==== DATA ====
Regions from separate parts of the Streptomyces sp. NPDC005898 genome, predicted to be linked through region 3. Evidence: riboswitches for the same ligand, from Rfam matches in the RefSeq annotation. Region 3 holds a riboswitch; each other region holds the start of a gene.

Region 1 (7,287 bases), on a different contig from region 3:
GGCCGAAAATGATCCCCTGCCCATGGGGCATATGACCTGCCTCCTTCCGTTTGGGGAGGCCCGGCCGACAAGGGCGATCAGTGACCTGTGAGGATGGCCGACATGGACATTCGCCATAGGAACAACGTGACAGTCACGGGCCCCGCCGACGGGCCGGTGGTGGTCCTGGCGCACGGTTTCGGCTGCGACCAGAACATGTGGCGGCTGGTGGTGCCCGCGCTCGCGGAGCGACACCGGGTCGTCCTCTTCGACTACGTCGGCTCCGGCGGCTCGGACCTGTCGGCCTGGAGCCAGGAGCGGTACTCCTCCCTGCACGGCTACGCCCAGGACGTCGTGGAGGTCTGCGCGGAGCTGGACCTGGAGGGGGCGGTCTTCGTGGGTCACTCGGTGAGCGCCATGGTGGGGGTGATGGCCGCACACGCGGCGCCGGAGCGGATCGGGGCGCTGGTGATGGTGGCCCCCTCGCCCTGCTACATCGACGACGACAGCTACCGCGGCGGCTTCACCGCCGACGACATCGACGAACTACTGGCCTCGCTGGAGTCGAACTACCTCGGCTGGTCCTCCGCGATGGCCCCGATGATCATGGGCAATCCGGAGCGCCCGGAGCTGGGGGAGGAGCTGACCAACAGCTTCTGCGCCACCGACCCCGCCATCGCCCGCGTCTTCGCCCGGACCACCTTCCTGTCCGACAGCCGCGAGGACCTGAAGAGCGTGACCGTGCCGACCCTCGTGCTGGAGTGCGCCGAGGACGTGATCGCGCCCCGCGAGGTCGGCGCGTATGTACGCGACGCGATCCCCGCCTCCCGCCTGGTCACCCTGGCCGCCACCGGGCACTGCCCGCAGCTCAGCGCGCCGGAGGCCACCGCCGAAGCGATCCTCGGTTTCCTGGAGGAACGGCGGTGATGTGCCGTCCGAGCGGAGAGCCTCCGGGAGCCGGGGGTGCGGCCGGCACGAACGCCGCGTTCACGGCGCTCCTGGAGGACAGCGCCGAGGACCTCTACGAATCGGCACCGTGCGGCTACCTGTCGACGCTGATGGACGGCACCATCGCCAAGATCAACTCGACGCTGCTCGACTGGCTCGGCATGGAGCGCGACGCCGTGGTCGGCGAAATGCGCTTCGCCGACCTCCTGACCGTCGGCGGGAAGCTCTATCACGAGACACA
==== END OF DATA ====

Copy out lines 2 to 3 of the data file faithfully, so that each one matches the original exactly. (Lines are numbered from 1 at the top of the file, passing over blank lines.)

Region 1 (7,287 bases), on a different contig from region 3:
GGCCGAAAATGATCCCCTGCCCATGGGGCATATGACCTGCCTCCTTCCGTTTGGGGAGGCCCGGCCGACAAGGGCGATCAGTGACCTGTGAGGATGGCCGACATGGACATTCGCCATAGGAACAACGTGACAGTCACGGGCCCCGCCGACGGGCCGGTGGTGGTCCTGGCGCACGGTTTCGGCTGCGACCAGAACATGTGGCGGCTGGTGGTGCCCGCGCTCGCGGAGCGACACCGGGTCGTCCTCTTCGACTACGTCGGCTCCGGCGGCTCGGACCTGTCGGCCTGGAGCCAGGAGCGGTACTCCTCCCTGCACGGCTACGCCCAGGACGTCGTGGAGGTCTGCGCGGAGCTGGACCTGGAGGGGGCGGTCTTCGTGGGTCACTCGGTGAGCGCCATGGTGGGGGTGATGGCCGCACACGCGGCGCCGGAGCGGATCGGGGCGCTGGTGATGGTGGCCCCCTCGCCCTGCTACATCGACGACGACAGCTACCGCGGCGGCTTCACCGCCGACGACATCGACGAACTACTGGCCTCGCTGGAGTCGAACTACCTCGGCTGGTCCTCCGCGATGGCCCCGATGATCATGGGCAATCCGGAGCGCCCGGAGCTGGGGGAGGAGCTGACCAACAGCTTCTGCGCCACCGACCCCGCCATCGCCCGCGTCTTCGCCCGGACCACCTTCCTGTCCGACAGCCGCGAGGACCTGAAGAGCGTGACCGTGCCGACCCTCGTGCTGGAGTGCGCCGAGGACGTGATCGCGCCCCGCGAGGTCGGCGCGTATGTACGCGACGCGATCCCCGCCTCCCGCCTGGTCACCCTGGCCGCCACCGGGCACTGCCCGCAGCTCAGCGCGCCGGAGGCCACCGCCGAAGCGATCCTCGGTTTCCTGGAGGAACGGCGGTGATGTGCCGTCCGAGCGGAGAGCCTCCGGGAGCCGGGGGTGCGGCCGGCACGAACGCCGCGTTCACGGCGCTCCTGGAGGACAGCGCCGAGGACCTCTACGAATCGGCACCGTGCGGCTACCTGTCGACGCTGATGGACGGCACCATCGCCAAGATCAACTCGACGCTGCTCGACTGGCTCGGCATGGAGCGCGACGCCGTGGTCGGCGAAATGCGCTTCGCCGACCTCCTGACCGTCGGCGGGAAGCTCTATCACGAGACACA